Difficulty of compareTo on floats/doubles

Alex Meiburg timeroot.alex at gmail.com
Thu Jul 31 22:25:30 UTC 2014


So the current state is that for...
primitives:
    == and != performs bitwise comparison
    equals() doesn't exist
Objects:
    == and != perform identity testing
    equals() is a method that can be overriden

With regards to equality on value types, it sounds like the main proposals
are...
values, option 1:
    == performs elementwise testing, via "vcmp"
    equals() defaults to vcmp, but can be overridden

values, option 2:
    == and equals() perform elementwise testing, via "vcmp". equals() is
final.

values, option 3:
    == doesn't exist on the unboxed values.
    equals() defaults to vcmp, but can be overridden

And then on polymorphic generics that could be primitive, value, or Object,
there are
generics, option 1:
    == will perform just as == would on the corresponding
Object/primitive/value
    equals() will call the method on the Object/value, and
Float.equals()/Integer.equals()/etc. on primitives

generics, option 2:
    == is an identity check on Objects, and equals() on primitive/value
    equals() will call the method on the Object/value, and
Float.equals()/Integer.equals()/etc. on primitives

generics, option 3:
    == doesn't exist on polymorphic variables
    equals() will call the method on the Object/value, and
Float.equals()/Integer.equals()/etc. on primitives

and the situation you're describing is option 1 for values, and option 3
for generics. (The numbering is arbitrary, of course).
Would allowing equals to be overridden be worth it, on value types?
Although certainly mostly a lack of imagination, I feel like the use cases
to redefine it would be limited -- and there is one other thing to
consider, of how the equality check should recurse onto objects members of
the value type. For instance, given a situation like

class Bar {
   int f;
   public Bar(int f){ this.f = f; }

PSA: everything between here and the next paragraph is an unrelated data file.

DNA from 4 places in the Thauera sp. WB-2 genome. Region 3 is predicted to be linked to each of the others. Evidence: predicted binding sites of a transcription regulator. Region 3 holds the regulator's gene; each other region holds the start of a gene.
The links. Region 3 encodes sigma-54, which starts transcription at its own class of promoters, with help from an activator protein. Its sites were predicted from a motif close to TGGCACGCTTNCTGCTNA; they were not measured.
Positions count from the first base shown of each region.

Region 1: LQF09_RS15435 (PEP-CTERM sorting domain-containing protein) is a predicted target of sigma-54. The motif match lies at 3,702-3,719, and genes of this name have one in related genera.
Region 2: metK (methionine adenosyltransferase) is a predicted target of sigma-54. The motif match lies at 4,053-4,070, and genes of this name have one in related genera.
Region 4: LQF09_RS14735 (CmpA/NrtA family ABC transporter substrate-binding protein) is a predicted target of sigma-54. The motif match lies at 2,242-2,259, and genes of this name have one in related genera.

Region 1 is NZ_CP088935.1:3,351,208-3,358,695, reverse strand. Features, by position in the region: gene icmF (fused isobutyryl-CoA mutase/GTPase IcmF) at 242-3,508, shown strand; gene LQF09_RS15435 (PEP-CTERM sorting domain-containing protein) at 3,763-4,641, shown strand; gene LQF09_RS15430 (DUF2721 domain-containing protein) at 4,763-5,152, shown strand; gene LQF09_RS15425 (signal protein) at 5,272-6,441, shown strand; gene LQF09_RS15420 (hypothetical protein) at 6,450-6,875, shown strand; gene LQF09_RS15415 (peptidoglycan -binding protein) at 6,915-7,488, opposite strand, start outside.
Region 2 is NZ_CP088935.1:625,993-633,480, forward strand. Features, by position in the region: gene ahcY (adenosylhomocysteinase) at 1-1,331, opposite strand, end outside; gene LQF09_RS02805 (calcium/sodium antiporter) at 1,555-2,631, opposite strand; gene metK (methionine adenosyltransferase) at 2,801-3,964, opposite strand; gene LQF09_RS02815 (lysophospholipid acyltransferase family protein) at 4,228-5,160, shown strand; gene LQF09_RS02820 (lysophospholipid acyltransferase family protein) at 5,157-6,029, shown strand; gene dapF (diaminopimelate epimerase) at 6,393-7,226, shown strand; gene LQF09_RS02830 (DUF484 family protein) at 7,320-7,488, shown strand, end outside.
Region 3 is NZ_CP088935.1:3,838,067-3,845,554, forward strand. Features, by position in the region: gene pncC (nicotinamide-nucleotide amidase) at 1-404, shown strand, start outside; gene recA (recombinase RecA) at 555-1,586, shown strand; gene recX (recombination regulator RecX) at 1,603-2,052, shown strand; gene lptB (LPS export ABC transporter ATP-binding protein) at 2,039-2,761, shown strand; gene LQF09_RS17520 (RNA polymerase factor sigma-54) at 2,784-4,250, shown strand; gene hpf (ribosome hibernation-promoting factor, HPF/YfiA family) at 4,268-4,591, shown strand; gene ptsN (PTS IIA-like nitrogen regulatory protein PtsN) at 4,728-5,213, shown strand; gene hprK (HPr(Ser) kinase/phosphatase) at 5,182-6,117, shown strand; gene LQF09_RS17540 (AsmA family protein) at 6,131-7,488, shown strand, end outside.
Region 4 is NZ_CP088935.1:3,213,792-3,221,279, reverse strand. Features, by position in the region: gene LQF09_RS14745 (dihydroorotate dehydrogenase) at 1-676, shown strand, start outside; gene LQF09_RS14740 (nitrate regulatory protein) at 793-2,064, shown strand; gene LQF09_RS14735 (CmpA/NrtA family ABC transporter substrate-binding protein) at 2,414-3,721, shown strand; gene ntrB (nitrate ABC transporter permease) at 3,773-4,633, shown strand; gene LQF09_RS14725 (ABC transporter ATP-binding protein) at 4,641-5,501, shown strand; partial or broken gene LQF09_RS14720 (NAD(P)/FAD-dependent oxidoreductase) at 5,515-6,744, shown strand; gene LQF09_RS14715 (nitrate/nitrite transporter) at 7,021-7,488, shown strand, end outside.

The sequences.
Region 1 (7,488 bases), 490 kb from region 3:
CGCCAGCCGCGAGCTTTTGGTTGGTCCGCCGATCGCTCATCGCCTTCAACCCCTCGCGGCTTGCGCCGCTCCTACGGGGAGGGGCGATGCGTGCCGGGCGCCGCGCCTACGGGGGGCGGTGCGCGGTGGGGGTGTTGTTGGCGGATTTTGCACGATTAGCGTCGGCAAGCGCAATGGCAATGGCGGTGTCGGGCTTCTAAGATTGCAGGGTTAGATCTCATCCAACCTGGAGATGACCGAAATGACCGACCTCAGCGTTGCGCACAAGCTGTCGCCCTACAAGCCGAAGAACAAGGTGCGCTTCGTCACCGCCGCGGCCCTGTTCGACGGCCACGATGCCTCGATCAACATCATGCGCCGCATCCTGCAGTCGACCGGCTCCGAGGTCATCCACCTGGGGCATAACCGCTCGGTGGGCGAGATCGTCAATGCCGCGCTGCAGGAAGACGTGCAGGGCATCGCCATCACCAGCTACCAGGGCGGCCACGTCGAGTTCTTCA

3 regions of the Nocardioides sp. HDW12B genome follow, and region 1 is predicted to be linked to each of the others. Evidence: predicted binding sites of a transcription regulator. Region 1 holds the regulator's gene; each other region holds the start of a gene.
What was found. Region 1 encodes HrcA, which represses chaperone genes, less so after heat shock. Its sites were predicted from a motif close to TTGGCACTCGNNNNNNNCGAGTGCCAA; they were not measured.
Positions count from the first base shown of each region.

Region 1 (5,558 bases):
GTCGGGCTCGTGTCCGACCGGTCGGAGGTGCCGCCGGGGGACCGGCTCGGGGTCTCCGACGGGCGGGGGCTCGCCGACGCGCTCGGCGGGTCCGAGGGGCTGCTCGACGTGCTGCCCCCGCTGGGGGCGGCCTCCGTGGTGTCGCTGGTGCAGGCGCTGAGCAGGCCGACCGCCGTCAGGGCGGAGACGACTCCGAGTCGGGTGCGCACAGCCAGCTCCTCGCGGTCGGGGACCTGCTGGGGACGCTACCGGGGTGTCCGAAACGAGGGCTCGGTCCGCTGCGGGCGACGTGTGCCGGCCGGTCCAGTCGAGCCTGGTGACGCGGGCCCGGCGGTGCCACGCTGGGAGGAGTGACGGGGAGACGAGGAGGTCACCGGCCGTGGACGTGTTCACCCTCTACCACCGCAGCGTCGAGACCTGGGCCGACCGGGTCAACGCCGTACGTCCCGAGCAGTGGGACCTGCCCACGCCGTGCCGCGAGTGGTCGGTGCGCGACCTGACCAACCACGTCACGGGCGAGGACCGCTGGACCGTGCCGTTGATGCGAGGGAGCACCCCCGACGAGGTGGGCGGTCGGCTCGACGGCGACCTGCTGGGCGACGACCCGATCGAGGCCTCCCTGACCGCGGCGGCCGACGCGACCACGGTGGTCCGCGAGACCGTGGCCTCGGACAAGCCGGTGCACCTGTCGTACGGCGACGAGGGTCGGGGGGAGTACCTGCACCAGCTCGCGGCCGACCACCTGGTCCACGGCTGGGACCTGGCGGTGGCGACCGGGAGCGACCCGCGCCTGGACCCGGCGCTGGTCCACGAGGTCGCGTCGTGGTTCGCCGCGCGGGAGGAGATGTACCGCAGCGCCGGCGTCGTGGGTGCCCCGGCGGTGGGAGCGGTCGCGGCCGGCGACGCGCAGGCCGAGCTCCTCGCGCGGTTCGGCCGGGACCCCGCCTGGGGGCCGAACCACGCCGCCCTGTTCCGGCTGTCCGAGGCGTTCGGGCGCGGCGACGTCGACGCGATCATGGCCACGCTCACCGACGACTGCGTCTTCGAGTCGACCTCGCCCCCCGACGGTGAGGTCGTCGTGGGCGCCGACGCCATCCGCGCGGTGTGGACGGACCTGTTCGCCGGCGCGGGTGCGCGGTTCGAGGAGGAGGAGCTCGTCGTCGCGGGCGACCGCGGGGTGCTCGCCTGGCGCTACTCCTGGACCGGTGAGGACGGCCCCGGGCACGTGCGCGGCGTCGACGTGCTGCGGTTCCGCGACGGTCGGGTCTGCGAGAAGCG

public boolean equals(Object that){ return (that instanceof Bar) &&
((Bar)that).f == f; }
}

final __ByValue class Foo {
    int x;
    Bar y;
}


Foo a = __MakeValue(5, new Bar(10));
Foo b = __MakeValue(5, new Bar(10));

System.out.println(a == b);
System.our.println(a.equals(b));

Then my first expectation would be for them to print "false" and "true",
respectively. That is, if "==" were a vcmp, it would check x's for integer
bitwise equality, and the reference y the same way. The "equals" method I
would intuitively expect to do similar bitwise comparison on x, but a call
to y.equals(). This follows along with the general thought process that
when I'm treating it like an int I want a quick and "dumb" equality check,
whereas the more class-seeming equals() call is something I can expect to
be a "deep" check. I may be alone in expecting this. :) But if others agree
that it would be a logical behavior, then I would support defining == to be
recursive == on reference fields, and equals() to be a (probably final)
method doing the above.

-- Alexander Meiburg


2014-07-31 13:56 GMT-07:00 John Rose <john.r.rose at oracle.com>:

> On Jul 31, 2014, at 12:43 PM, Alex M <timeroot.alex at gmail.com> wrote:
>
> > strange problems
>
> The essential point here is discussed in passing (see "simple
> relationals") in the value type prospectus.
>   http://cr.openjdk.java.net/~jrose/values/values.html
>
> Yes, there are a lot of these strange problems that arise from forcing
> both primitives and objects under one type bound.
>
> More generally, the semantic oddities of "==" for float, double, and
> references make it very tricky indeed to apply "==" (and other operators,
> notably "+") to extremely polymorphic variables bounded by "any".
>
> Although it may not be practical in the end, my personal preference would
> be to deprecate or disallow operators on polymorphic variables, and express
> everything with method invocation.
>
> Method invocation on a non-reference value can be uniformly and simply
> defined by delegation to a boxed version of the value. If we define new box
> types (not impossible though difficult) we can take extra care to have the
> ad hoc polymorphism be as consistent as possible across the expanded range
> of types.  We provide for such consistency already in the documentation of
> interfaces like Comparable and (as Joe explained) methods like
> Double.compareTo.
>
> Pre-existing boxes are probably not adequate to this.  Null references may
> also require a "boxing" rule of some sort.
>
> See also the "vcmp" instruction in the value types prospectus.  For value
> types we think we can make a compatible story of how to cope with "==" and
> ".equals":  "==" is bitwise and ".equals" is a method call (possibly boxed,
> but the user cannot observe whether that happens).
>
> Bottom lines:  Consistent ad hoc polymorphism is hard, especially when
> unifying legacy types.  And see "vcmp" for bitwise semantics and extend it
> if necessary to primitives.  But try hard to do most things in terms of
> methods, which is more flexible and explicit.
>
> — John


More information about the valhalla-dev mailing list